In conclusion, we have reported a series of 32 supratentorial, extraventricular, ependymal neoplasms. These findings parallel those of ventricular–periventricular ependymoma counterparts. No correlation was found between clinical outcome and histologic or biologic parameters, including tumor grade, p53 protein immunolabeling, proliferation markers, and tumor ploidy. The major limitation of the current study is that treatment effects could not be studied in detail because clinical information was not available in many of the cases. This reflects the referral nature of the material available for study. Therefore, future prospective studies with a larger patient population and long-term followup are needed to evaluate the role of therapeutic options. The study of novel biologic markers in this glioma subtype may generate additional prognostically relevant data. Finally, increased awareness among neurosurgeons and pathologists of the atypical presentation of ependymal neoplasms ensures the appropriate therapeutic intervention.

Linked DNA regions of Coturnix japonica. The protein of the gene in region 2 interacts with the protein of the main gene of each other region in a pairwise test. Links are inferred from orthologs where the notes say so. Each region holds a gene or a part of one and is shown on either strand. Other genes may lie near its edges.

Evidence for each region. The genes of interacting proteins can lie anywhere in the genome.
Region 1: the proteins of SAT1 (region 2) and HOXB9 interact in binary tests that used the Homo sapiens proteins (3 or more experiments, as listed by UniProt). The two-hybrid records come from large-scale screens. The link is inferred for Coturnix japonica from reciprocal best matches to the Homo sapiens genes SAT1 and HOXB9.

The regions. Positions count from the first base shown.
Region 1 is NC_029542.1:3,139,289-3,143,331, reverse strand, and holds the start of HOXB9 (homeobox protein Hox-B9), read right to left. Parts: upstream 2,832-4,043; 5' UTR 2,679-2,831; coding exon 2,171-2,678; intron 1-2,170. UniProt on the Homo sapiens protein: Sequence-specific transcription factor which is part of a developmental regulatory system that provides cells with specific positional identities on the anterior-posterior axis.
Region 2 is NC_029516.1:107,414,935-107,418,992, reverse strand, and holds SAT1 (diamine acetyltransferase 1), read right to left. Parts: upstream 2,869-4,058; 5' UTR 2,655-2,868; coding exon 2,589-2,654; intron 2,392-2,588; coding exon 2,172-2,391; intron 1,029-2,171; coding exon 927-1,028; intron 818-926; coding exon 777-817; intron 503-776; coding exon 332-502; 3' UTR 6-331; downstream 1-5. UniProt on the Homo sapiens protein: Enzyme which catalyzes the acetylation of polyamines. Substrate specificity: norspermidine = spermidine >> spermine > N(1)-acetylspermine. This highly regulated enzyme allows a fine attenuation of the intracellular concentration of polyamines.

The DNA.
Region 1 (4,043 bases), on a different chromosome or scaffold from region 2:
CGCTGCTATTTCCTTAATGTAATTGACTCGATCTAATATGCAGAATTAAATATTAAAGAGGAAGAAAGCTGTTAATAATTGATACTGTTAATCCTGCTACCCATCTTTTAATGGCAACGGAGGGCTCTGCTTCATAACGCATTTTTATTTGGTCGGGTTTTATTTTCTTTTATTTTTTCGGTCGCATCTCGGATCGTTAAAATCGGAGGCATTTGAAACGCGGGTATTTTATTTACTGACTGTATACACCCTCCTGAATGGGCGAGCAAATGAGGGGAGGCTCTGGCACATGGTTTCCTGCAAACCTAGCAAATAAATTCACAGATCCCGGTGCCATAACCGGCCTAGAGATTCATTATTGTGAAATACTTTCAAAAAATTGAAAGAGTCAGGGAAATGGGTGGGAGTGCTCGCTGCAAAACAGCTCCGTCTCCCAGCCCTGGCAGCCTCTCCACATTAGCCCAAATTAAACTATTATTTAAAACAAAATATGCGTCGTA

The authors thank C. J. Janosky, H. Makhlouf, R. L. Becker, Jr. and R. P. Turnicky for their excellent laboratory and technical support.
- 1Tumors of central neuroepithelial origin. In: BignerDD, McLendonRE, BrunerJM (eds). Russell & Rubinstein's pathology of tumors of the nervous system. 6th ed. vol 1. London: Arnold, 1998: 387–417., , , , .
- 2A classification of tumors of the glioma group. Philadelphia: Lippincott, 1926., .
- 7KleihuesP, CaveneeWK, editors. Pathology & genetics of tumours of the nervous system. World Health Organization classification of tumours.: Lyon: International Agency for Research on Cancer (IARC) Press, 2000: 71–81.
- 19Atlas of tumor pathology: tumors of the central nervous system. Washington, DC: The Armed Forces Institute of Pathology, 1994: 259–286., .
- 27Study of the DNA content by flow cytometry and proliferation in 281 brain tumors. Oncology. 1997; 52: 112–117., , , et al.